I sit on my footbridge and the moon is reflected in the water. A small, delicate figure approaches and remains at some distance. She is trembling, as if she were afraid, looks tired and bent. Yet she took the path. I get up and go to meet her. Her skin is dark and her black eyes make her look strange.
„Hello! I’m glad you’re there!“, I try to cheer her up. She smiles at me. She responds, or I rather accept that she answers, for I do not understand her language. So I take her by the hand and lead her to the place where I sat before, to the place from where I admired the moon. We sit down and I point to the moon and say moon. She tells moon about her language. I repeat the word to impress upon it. Then I point to myself and say my name. She does the same thing and calls me her name. I repeat it to impress upon it. This is how we deal with many things around us, then continue with small sentences, and this smile is always connecting us and encouraging us. And these little touches that signal the approaching will.
So I learn from her like her from me. I learn that everything has a name in her language as it learns a new one in my language. We are mutual, teaching and learning. But there are more than words we learn. We are learning a new world. We reveal each other. That is how it can be. It should be so. To go the way together, where we were once separated in Babylon.
But how often has it happened that those who have power negated and thus eradicated the language, and thus the reality of those who subjugated it? How often did it happen that language was abused as a power instrument to make those who had no choice? How often did the rich escape into a language that they only understood together to make the social divide all the more clear? How many Woyzecks live among us because we forbid them the word and cut off their feelings, so that we might wonder when they murdered her Mary? Why are we wondering that speechlessness leads to violence, where we nurtured and caused this speechlessness? How often does it happen that we are indignant at what we have caused ourselves?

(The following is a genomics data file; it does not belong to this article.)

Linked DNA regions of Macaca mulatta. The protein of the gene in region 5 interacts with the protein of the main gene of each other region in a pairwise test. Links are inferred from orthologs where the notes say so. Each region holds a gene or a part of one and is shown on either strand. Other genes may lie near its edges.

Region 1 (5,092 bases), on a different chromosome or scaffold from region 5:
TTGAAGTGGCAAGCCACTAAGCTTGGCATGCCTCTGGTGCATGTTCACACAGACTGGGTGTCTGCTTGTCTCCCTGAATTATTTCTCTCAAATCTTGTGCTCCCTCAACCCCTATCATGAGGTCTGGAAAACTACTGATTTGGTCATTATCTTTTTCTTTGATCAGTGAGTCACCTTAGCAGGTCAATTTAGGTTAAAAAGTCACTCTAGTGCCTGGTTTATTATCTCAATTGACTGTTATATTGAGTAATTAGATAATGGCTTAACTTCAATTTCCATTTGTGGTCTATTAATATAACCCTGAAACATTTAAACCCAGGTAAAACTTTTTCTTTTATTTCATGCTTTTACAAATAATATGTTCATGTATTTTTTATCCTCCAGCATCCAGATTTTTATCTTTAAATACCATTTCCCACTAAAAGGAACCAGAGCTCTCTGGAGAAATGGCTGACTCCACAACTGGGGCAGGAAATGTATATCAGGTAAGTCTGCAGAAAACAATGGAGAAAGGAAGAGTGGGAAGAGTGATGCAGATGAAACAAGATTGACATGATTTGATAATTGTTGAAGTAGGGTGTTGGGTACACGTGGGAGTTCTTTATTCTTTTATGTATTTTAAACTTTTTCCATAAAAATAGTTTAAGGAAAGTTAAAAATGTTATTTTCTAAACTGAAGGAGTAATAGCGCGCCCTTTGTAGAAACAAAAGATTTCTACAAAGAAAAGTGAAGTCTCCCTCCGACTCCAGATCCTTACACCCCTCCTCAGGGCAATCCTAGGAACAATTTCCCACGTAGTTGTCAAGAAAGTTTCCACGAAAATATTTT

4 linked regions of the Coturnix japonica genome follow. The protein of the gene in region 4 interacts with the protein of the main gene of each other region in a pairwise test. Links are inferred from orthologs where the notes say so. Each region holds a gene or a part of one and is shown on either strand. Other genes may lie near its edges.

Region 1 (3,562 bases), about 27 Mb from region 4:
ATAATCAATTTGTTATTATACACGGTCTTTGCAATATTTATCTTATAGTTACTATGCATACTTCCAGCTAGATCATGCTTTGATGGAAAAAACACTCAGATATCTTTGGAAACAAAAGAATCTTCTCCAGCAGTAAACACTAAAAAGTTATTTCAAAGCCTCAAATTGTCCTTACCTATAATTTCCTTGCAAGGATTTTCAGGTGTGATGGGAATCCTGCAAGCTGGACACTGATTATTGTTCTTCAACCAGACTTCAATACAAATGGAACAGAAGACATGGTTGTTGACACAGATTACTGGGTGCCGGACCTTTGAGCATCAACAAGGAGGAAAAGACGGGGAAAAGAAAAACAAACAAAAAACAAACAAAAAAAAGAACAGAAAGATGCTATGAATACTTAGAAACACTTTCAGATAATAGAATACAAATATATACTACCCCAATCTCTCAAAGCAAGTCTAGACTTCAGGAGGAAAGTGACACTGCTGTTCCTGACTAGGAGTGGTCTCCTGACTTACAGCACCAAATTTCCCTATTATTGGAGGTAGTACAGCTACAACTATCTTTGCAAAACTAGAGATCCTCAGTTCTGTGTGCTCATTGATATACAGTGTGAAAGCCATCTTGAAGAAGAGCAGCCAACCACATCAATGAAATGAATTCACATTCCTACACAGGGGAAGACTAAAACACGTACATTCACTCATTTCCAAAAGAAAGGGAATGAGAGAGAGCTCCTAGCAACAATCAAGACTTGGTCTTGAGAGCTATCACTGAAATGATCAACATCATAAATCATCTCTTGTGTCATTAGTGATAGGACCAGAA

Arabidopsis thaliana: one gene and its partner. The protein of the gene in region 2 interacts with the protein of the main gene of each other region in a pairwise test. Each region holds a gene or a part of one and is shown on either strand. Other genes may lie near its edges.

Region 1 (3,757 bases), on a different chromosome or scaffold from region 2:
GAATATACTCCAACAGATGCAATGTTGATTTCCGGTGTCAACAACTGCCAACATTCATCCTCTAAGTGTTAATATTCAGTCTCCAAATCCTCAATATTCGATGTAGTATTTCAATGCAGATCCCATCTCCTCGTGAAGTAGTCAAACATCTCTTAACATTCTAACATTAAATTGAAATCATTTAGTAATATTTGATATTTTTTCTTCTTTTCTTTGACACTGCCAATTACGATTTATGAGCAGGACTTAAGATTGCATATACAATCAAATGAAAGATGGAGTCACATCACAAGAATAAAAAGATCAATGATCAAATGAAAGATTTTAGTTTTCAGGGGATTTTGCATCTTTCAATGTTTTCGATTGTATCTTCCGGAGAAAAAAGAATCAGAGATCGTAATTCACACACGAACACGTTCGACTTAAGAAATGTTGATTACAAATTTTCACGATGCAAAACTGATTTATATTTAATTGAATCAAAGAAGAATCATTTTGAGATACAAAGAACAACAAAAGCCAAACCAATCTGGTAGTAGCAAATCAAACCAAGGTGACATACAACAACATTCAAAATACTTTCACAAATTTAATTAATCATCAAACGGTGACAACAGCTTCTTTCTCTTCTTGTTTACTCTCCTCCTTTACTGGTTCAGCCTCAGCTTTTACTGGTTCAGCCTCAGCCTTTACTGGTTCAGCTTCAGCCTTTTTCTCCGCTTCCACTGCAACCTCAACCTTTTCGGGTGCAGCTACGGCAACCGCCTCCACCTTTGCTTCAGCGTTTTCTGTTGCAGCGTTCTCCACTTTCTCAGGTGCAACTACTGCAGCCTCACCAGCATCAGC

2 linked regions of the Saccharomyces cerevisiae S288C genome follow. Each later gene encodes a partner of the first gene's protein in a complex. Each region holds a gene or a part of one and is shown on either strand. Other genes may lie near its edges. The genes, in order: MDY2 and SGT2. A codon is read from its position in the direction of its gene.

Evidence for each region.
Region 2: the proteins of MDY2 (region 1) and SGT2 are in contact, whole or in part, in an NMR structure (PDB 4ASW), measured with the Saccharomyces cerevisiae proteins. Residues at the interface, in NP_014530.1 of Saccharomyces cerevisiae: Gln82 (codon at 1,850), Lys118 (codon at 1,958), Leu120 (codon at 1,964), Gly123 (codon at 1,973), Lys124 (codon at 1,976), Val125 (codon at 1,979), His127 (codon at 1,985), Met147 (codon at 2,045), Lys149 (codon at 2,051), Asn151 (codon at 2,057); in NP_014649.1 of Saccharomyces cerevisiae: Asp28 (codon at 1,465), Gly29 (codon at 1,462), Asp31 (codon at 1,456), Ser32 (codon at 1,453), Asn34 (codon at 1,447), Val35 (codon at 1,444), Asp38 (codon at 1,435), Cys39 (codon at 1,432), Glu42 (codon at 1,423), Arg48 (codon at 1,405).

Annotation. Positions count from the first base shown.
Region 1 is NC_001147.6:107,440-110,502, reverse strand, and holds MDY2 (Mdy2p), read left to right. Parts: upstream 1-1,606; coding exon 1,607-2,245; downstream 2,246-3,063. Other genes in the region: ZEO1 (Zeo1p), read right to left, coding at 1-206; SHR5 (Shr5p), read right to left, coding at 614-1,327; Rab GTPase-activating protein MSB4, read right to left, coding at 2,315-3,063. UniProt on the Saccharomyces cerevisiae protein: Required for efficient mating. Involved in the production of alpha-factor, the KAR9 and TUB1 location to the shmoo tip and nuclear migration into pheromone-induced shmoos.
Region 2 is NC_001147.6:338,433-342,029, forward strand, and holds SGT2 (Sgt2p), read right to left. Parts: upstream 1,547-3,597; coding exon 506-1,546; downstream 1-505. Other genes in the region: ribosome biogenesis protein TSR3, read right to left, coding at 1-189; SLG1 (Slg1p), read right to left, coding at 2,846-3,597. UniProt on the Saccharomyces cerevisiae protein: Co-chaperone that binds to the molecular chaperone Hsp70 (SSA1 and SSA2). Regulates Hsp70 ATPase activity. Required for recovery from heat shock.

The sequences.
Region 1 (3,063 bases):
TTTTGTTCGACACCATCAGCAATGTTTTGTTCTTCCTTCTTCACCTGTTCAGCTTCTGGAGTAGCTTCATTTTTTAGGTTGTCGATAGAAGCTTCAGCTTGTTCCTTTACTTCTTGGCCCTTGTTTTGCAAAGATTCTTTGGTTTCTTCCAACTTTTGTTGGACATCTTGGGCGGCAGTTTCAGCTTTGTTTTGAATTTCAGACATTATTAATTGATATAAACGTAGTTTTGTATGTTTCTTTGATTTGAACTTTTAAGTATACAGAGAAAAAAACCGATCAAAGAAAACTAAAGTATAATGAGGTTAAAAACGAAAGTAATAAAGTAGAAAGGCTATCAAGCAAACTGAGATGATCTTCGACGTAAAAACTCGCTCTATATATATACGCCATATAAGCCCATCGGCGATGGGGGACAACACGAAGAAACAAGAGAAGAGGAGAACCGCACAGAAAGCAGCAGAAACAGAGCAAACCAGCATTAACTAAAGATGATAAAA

Yet it is a fact of self-expansion, when I learn something new, when you allow me to see the world through your eyes again. So exciting and enriching when I learn your history, your attitudes to life and to each other in your words. What should I be afraid of? Neither is better nor worse, but simply different. Why is it so difficult to pretend to be open, approach you open-hearted and open-eyed? Am I still standing on such shaky legs that I must be afraid, you have shaken my world, let it even collapse? And if it were so, then should not it also collapse? Or would not it be better for us to bring our worlds closer together and to flow through each other and to expand them?
At the end of this night, I can say good-bye to you in your own language, and you can get away with me.
At the end of that night I was more than I was at the beginning of that night.